|by Patrick Mcalister '10 • April 3, 2008|
Terrorism as a field of study is arguably the most important area of foreign policy study in the 21st Century. As the "War on Terror" has been the self identified defining factor in the Bush administration’s foreign policy over the past seven years, it naturally follows the study of terrorism is an essential component in the political education of a Wabash student. Unfortunately the study of terrorism has only recently become a central area of study in political science, so listening to expertise developed over time may prove to be difficult.
Fortunately this was not the case for Wabash. Dr. Martha Crenshaw, who is the Senior Fellow at the Center for International Security and Cooperation and the Freeman Spohli Institute for International Studies at Stanford University, published her first article on the subject of terrorism back in 1974. Since then she has published multiple articles and books on the subject and has become a leading academic expert in that area of study. The N. Ryan Shaw II Fund along with the Political Science Department sponsored the 11:15 talk on Tuesday as Dr. Crenshaw spoke to a packed audience in Baxter 101.
Dr. Crenshaw noted since 9/11, the bush administration has released approximately eight strategy statements regarding terrorism. Although she did not have enough time to go into all eight, she choose to focus her talk on a series of statements coming out of the immediate aftermath of 9/11 and again in 2006 when the administration did an assessment of the war.
One of the most important decisions coming out of the statements after 9/11 was the conscious choice to use the verbiage ‘war on terror’.
"It did not have to be framed as a war," Crenshaw said. "The president chose to do so. There are divergent accounts as to why we came about calling it ‘war’ or simply something else. It could have been simply a ‘counterterrorism strategy’, not a ‘war on terrorism’. He could have said we could have gone to war against Al-Qaeda as we went to war against Afghanistan, but we choose to go to war against ‘terror and ‘terrorism’."
"People disagree exactly why he did this," she continued. "I talked to someone who was once on the National Security Council Staff and he said we didn’t mean a ‘war’, we just meant to be very important and we called it a ‘war’. Others have said Bush used it quite deliberately and that Bush used it as a mobilizing tactic and we really meant to use military force."
Because there was a choice of using the word ‘war’ to describe the terrorism conflict, Crenshaw noted that certain precepts were accepted. "If it was a war," she said, "it means you’d have to use military force, it’d mean there is an enemy out there and it’d mean there had to be victory at the end."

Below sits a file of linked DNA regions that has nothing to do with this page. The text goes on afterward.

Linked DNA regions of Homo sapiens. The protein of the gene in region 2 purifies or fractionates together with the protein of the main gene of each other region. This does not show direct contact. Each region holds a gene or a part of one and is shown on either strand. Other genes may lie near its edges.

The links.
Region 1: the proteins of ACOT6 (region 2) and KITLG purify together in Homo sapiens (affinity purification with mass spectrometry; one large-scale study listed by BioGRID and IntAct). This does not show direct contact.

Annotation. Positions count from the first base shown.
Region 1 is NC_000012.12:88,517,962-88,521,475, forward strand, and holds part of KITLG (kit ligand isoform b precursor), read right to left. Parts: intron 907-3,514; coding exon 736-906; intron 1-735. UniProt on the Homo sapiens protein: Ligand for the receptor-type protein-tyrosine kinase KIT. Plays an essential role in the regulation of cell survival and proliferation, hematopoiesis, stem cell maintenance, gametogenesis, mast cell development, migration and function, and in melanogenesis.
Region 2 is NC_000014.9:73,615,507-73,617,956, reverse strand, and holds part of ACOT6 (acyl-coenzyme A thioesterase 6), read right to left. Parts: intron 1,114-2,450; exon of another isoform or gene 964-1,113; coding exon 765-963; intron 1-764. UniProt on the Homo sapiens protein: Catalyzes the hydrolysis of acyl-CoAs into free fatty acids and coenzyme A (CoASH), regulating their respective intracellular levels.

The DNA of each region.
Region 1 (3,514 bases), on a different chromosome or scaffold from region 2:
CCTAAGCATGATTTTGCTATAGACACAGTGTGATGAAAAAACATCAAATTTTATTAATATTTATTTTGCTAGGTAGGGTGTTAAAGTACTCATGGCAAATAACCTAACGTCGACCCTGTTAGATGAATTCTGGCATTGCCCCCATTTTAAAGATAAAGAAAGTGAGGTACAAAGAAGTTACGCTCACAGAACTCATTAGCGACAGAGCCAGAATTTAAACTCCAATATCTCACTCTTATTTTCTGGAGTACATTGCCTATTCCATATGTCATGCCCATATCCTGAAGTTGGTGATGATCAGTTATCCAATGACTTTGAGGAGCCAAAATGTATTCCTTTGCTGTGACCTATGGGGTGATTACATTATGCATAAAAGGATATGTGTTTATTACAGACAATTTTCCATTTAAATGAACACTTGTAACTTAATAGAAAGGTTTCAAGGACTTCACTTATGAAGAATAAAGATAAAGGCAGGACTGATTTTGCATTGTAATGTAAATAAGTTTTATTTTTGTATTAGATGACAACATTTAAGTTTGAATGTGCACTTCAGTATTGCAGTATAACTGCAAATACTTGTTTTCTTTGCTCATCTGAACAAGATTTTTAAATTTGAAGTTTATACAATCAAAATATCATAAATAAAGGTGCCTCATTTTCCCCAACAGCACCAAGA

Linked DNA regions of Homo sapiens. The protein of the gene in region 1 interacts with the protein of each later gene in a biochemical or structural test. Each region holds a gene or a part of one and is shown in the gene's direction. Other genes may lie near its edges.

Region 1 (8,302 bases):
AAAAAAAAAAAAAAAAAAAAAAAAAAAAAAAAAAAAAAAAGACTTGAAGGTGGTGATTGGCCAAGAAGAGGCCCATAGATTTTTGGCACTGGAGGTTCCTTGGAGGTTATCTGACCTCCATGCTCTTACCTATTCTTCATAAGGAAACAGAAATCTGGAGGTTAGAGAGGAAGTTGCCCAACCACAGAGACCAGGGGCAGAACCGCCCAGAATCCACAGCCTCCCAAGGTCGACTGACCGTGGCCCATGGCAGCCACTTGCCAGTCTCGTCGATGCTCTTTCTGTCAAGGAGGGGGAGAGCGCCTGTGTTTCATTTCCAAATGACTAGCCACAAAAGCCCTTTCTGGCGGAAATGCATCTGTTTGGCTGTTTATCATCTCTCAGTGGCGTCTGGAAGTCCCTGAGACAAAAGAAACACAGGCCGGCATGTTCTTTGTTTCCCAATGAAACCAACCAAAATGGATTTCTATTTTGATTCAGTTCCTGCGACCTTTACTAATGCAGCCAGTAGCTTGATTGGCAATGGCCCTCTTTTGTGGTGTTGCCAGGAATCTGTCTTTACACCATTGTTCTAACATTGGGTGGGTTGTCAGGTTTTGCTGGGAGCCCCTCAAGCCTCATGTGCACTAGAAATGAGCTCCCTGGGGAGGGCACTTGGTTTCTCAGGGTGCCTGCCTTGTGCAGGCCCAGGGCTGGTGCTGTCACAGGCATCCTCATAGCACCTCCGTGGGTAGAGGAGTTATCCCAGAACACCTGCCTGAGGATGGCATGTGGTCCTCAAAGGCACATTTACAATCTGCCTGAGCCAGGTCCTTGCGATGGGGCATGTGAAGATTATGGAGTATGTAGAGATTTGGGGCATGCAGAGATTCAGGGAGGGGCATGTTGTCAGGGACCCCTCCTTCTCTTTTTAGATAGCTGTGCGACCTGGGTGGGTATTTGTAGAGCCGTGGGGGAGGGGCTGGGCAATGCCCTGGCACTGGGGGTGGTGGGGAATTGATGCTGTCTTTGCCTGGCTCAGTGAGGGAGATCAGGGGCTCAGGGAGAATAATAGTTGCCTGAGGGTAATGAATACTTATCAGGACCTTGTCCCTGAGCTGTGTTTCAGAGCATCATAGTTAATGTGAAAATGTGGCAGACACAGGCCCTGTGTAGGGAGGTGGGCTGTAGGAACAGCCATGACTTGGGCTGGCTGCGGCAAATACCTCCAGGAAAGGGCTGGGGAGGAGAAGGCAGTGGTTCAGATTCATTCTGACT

Based on this framework, Crenshaw said a ‘victory’ in the war on terror for the bush administration in 2002-2003 would mean a world in which terrorism does not define the everyday lives of Americans and their friends or threaten our way of life.
By 2006 after multiple years in Iraq, Afghanistan and fighting terrorism the administration redefined what victory meant.
"If you shift forward to the 2006 expression of this strategy," Crenshaw said, "there’s almost a complete change. By this time the new goal of American strategy is to bring effective democracy and end tyranny around the world. This is the American strategy for ending terrorism."
"This is an enormously ambitious objective," she continued, "and in doing so, and I’m quoting directly from the strategy, ‘to create an environment inhospitable to extremism.’ The assumption is by bringing democracy that would be an end to extremism around the world."
Crenshaw offered the audience some of her own conclusions on the ‘war on terror’ drawn on years of study of the subject.
"I think we need to drop the war metaphor," she said. "We should decouple counterterrorism strategy from ‘war’ and we should decouple Iraq from counter terror measures. I think we need to deemphasize the use of military force in dealing with terrorism. I don’t think it creates an atmosphere inhospitable to extremism and if you want to persuade people to reject these murderous ideologies you need to do more than coercion by force. You also need to recognize that this is not just coming from a group located in the northwest providence in Pakistan but really this is something that occurs in democracies not just against democracies."
Crenshaw also believes the Al-Qaeda threats to the existence of the United States were overblown.
"I think we also need to recognize Al-Qaeda does not threaten the existence of the United States," she said. "It never did, it never will and it’s not the equivalent of Nazi Germany or Japan during World War II or the Soviet Union during the cold war. We need to put the threat in proportion and undemocratic counterterrorism means will only undermine our credibility and authority to lead a coalition and persuade allies to pay the cost of counterterrorism."
The talk was followed by a question and answer period. On such a divisive subject, the audience’s reaction was mixed.
"Overall I thought it was a very good talk," said Brian Deyo ’08. "I was a little concerned by her notion that there was not an existential threat by any terrorist organization."
I thought it was a terrific talk," said Economics Professor Christie Byun. "She touched on a lot of interesting subjects that are relevant to foreign policy today. Her analysis was very insightful and very informative."
Photos by Clayton Craig '08